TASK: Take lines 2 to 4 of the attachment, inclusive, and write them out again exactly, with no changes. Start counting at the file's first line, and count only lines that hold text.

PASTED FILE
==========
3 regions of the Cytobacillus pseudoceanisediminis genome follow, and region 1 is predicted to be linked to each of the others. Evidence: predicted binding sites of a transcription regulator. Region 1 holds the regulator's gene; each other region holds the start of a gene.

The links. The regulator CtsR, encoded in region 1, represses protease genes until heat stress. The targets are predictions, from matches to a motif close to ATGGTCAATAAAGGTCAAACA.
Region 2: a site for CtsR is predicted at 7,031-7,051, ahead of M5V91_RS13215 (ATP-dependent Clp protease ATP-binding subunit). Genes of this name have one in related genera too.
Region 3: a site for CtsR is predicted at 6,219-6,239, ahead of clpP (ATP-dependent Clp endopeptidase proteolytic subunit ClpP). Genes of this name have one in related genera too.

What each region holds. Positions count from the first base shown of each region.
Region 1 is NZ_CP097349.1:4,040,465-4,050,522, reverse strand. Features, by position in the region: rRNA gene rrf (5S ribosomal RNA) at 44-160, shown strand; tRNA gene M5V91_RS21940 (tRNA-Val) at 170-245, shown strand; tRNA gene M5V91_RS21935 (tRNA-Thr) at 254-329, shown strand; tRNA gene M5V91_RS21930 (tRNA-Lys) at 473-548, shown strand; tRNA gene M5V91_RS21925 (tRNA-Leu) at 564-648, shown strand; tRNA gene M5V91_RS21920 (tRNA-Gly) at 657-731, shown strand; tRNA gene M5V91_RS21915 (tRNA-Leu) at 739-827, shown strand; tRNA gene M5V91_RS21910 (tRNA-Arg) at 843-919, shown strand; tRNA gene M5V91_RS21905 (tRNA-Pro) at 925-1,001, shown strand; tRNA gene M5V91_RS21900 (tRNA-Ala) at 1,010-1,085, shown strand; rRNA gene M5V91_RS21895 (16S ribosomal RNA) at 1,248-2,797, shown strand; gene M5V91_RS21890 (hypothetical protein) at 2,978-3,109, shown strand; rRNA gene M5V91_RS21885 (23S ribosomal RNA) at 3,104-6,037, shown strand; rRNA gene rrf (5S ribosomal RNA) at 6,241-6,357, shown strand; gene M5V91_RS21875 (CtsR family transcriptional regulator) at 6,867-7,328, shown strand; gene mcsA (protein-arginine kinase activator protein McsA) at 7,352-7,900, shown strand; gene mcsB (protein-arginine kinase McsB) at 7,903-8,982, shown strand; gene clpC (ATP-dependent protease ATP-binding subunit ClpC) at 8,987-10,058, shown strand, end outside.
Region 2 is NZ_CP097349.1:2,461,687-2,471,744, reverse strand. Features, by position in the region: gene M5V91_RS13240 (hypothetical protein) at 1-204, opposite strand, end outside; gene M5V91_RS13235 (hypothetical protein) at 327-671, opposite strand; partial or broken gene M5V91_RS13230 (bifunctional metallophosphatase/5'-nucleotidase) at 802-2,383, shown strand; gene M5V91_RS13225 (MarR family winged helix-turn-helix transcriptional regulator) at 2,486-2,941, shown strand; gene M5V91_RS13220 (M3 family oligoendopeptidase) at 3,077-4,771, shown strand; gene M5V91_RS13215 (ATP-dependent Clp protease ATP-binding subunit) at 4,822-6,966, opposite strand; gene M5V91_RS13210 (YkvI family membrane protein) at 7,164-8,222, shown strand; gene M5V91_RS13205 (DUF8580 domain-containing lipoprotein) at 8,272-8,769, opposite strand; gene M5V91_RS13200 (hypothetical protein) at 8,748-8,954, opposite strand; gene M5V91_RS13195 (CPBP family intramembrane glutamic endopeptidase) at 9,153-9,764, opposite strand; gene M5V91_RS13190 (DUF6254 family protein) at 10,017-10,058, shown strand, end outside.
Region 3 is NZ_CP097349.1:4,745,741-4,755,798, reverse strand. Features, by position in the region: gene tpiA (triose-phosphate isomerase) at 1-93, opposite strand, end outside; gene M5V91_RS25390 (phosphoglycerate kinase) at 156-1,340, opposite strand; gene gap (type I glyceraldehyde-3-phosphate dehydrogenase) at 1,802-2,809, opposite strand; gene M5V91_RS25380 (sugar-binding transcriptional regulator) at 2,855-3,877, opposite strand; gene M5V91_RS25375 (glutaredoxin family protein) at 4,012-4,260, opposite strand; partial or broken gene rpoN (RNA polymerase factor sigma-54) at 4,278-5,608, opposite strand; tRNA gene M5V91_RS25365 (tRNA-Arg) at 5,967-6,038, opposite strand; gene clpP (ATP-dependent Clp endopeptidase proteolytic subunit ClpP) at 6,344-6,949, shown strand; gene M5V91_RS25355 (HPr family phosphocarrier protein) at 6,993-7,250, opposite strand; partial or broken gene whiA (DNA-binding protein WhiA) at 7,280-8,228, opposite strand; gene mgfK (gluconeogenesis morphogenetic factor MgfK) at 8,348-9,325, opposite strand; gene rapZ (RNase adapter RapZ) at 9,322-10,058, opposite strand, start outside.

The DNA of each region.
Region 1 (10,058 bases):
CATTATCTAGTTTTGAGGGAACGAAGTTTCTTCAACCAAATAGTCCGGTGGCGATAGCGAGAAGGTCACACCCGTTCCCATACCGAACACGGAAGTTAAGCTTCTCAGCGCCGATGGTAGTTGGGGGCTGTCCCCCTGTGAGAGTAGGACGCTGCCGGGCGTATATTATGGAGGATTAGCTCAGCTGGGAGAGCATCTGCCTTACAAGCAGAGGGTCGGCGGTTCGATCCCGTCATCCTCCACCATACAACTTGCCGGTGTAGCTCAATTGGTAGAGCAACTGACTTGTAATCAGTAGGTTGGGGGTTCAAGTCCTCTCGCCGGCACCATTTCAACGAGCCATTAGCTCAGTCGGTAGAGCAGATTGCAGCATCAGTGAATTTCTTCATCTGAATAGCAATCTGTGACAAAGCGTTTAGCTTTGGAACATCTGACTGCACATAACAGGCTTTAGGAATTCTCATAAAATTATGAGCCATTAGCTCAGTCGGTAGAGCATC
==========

The links. The regulator CtsR, encoded in region 1, represses protease genes until heat stress. The targets are predictions, from matches to a motif close to ATGGTCAATAAAGGTCAAACA.
Region 2: a site for CtsR is predicted at 7,031-7,051, ahead of M5V91_RS13215 (ATP-dependent Clp protease ATP-binding subunit). Genes of this name have one in related genera too.
Region 3: a site for CtsR is predicted at 6,219-6,239, ahead of clpP (ATP-dependent Clp endopeptidase proteolytic subunit ClpP). Genes of this name have one in related genera too.